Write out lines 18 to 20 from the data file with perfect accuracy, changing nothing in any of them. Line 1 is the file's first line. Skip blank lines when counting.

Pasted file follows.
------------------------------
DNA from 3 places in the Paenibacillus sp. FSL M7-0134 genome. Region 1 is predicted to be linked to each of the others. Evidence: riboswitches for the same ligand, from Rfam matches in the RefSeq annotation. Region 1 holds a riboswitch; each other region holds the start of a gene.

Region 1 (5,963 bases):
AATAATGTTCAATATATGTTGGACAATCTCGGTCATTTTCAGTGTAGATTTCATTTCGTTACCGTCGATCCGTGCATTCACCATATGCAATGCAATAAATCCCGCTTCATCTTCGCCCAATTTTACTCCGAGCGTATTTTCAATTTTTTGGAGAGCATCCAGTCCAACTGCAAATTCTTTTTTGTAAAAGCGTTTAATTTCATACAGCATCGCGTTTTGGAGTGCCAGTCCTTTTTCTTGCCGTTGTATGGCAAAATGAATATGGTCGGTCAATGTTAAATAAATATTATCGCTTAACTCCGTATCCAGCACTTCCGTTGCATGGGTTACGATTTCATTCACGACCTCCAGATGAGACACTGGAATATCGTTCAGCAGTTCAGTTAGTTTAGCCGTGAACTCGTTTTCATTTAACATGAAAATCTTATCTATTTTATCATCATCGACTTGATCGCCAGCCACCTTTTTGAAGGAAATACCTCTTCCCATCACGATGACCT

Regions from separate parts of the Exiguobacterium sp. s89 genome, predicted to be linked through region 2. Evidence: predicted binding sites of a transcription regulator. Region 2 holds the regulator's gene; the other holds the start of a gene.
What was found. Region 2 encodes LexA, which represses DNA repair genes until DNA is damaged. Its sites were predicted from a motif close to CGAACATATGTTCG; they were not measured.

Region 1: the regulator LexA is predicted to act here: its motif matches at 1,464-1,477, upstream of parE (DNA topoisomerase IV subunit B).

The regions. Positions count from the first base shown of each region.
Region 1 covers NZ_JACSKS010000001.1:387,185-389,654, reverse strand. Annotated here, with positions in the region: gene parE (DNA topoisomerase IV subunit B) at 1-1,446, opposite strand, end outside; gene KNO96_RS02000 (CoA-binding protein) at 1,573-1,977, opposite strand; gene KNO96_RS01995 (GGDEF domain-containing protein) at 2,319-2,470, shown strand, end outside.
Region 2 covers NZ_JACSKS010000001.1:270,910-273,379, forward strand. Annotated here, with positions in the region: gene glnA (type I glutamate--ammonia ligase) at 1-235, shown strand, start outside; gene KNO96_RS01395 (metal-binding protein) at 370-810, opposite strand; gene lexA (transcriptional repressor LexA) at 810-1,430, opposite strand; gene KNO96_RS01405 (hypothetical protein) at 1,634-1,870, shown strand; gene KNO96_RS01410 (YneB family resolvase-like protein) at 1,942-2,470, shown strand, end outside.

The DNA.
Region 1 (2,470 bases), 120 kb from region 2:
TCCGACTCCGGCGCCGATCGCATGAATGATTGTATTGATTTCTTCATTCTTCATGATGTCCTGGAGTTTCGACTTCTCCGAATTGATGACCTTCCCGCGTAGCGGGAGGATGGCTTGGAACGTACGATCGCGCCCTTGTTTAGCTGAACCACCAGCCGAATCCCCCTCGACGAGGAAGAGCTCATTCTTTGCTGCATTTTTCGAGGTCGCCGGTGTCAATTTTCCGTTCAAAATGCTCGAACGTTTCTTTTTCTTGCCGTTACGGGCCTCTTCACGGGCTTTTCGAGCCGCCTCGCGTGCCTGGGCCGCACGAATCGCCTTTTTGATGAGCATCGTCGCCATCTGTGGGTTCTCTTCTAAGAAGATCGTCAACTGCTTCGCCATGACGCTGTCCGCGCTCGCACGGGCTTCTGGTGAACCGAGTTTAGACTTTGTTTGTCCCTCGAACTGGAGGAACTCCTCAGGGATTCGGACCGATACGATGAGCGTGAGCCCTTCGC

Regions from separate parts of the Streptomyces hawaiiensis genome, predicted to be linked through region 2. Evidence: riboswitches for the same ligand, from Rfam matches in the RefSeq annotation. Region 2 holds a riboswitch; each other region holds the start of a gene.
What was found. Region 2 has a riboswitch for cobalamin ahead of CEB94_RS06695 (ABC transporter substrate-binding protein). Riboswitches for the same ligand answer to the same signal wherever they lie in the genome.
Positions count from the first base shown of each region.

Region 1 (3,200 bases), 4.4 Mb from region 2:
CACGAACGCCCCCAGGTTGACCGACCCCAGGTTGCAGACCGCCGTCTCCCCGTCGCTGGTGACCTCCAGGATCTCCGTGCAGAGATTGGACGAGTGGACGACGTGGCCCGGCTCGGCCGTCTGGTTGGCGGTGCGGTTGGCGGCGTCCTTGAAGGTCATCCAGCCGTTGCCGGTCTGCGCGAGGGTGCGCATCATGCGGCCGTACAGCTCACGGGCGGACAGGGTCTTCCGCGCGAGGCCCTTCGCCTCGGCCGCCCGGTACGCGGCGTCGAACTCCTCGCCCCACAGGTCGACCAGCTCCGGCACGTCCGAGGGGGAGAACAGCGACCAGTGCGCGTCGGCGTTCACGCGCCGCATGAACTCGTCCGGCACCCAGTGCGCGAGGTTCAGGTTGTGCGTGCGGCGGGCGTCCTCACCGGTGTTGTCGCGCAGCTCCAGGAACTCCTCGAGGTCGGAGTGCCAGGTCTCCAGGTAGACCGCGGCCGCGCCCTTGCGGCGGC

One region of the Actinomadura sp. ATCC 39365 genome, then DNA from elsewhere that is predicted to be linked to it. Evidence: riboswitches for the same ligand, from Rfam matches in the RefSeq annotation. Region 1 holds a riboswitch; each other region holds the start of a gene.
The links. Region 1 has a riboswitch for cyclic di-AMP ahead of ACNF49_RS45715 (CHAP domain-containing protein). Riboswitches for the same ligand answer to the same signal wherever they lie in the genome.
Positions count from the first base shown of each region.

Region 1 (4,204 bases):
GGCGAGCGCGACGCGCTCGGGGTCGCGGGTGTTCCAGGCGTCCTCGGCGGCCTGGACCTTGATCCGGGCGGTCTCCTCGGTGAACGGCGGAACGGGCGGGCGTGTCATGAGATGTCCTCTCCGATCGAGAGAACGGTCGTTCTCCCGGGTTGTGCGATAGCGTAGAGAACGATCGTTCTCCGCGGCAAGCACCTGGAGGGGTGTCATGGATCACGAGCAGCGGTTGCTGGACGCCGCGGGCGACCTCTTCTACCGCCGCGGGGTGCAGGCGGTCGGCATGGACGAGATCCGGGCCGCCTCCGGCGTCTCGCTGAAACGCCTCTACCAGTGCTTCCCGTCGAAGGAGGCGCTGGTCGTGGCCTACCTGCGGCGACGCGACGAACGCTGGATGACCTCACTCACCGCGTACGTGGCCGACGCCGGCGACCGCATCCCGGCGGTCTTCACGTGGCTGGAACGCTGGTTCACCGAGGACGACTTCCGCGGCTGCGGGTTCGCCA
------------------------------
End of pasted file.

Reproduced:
One region of the Actinomadura sp. ATCC 39365 genome, then DNA from elsewhere that is predicted to be linked to it. Evidence: riboswitches for the same ligand, from Rfam matches in the RefSeq annotation. Region 1 holds a riboswitch; each other region holds the start of a gene.
The links. Region 1 has a riboswitch for cyclic di-AMP ahead of ACNF49_RS45715 (CHAP domain-containing protein). Riboswitches for the same ligand answer to the same signal wherever they lie in the genome.
Positions count from the first base shown of each region.